Many agreements, whether referring to lease agreements, employment agreements, agreements of purchase and sale, service level agreements or other types of agreements include boilerplate clauses. A boilerplate clause is a clause that appears in most if not all written agreements. These are clauses used often by legal professionals. Most professional legal examinations test students on boilerplate clauses as they are considered as very important in the legal profession.
Although one may in principle utilise any and all boilerplate clauses, these clauses may cause problems if they are not relevant to a specific situation. It may be risky to rely on boilerplate clauses without considering the needs of the specific parties as such clauses do not require an attorney to apply his or her mind to the specific instruction.
One example of a boilerplate clause which may have a significant impact on the parties is called a whole agreement clause. As the name suggests, this clause stipulates that the whole agreement is described in its written form and limits the parties to the written agreement in that no part of the agreement exists outside the written agreement. The point of this clause is to regulate any changes or variations to the agreement. A whole agreement clause requires that the agreement only be varied or that a part only be added thereto if the amendment is consented to by both parties and in written form.
In the case of Everfresh Market Virginia (Pty) Ltd v Shoprite Checkers (Pty) Ltd (CFT105/10 ) the court discussed and extended the meaning of what constitutes to “consent in writing to an amendment”. It is important to note that a simple electronic signature at the bottom of an e-mail may be sufficient to constitute a party’s signature and therefore to constitute a written amendment. Therefore, it is best to have amendments made in writing after a verbal discussion has taken place and not to do so via e-mail correspondence.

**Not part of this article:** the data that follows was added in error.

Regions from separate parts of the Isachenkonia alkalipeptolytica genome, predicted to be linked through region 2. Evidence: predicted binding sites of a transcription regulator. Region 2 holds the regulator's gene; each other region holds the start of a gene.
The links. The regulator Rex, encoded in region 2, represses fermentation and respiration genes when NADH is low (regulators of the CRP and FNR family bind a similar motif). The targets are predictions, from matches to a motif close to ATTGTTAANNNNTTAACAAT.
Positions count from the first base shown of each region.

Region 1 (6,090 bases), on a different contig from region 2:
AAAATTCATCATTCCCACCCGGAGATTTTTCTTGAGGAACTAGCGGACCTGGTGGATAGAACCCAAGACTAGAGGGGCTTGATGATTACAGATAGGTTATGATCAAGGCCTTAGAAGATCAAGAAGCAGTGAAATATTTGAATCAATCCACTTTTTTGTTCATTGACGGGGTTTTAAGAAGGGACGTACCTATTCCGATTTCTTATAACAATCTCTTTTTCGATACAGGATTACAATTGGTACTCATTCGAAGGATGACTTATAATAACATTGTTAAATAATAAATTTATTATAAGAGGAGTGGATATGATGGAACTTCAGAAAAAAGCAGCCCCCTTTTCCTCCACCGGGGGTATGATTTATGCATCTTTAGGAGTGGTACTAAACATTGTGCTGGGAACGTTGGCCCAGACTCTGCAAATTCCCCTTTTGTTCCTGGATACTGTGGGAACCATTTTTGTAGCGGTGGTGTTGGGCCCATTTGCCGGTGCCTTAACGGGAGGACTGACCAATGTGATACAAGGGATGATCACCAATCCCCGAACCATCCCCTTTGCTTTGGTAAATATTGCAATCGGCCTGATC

Although some agreements obviously require a whole agreement clause, it is not desirous to have this clause in all agreements. There are circumstances where it would be more sensible not to have a whole agreement clause as parties wish to amend the agreement between them verbally and not by way of formal amendments. The intention of both parties will indicate what would be best in a specific situation.
For example, if the parties are uncertain with respect to the exact EXECUTION OF PERFORMANCE required it may be best to allow for verbal discussions between the parties instead of written amendments. Similarly, if either or both parties do not have legal representation present during contractual negotiations it may be best exclude this clause as the contents of the agreement may not be complete and correct in the first place and therefore the parties may not be best protected by being limited to the written agreement only.
Although some situations may call for the absence of a whole agreement clause, it is still safest and best to describe TYPE AND LEVEL OF PERFORMANCE required by the agreement in as much detail as possible.
For example, a construction agreement may exclude a whole agreement clause as the construction stages and progress will be determined by additional schedules rather than in the actual agreement. The absence of the said clause may be better than attempting to pre-set all time periods for the stages of the project.
However, the size and style of the construction project is part of the type and level of performance and should therefore be made very clear in the written agreement and not be left undescribed. The level and quality of the project and the physical outcome of the product is part of the type and level of performance and should therefore be part of the written agreement.
It is advisable to consult a legal practitioner for assistance during any contractual negotiations. It is also advisable that you be clear as to what you expect from the agreement between yourself and another party so that the attorney can ensure that the agreement is drafted in accordance with your intentions and expectations.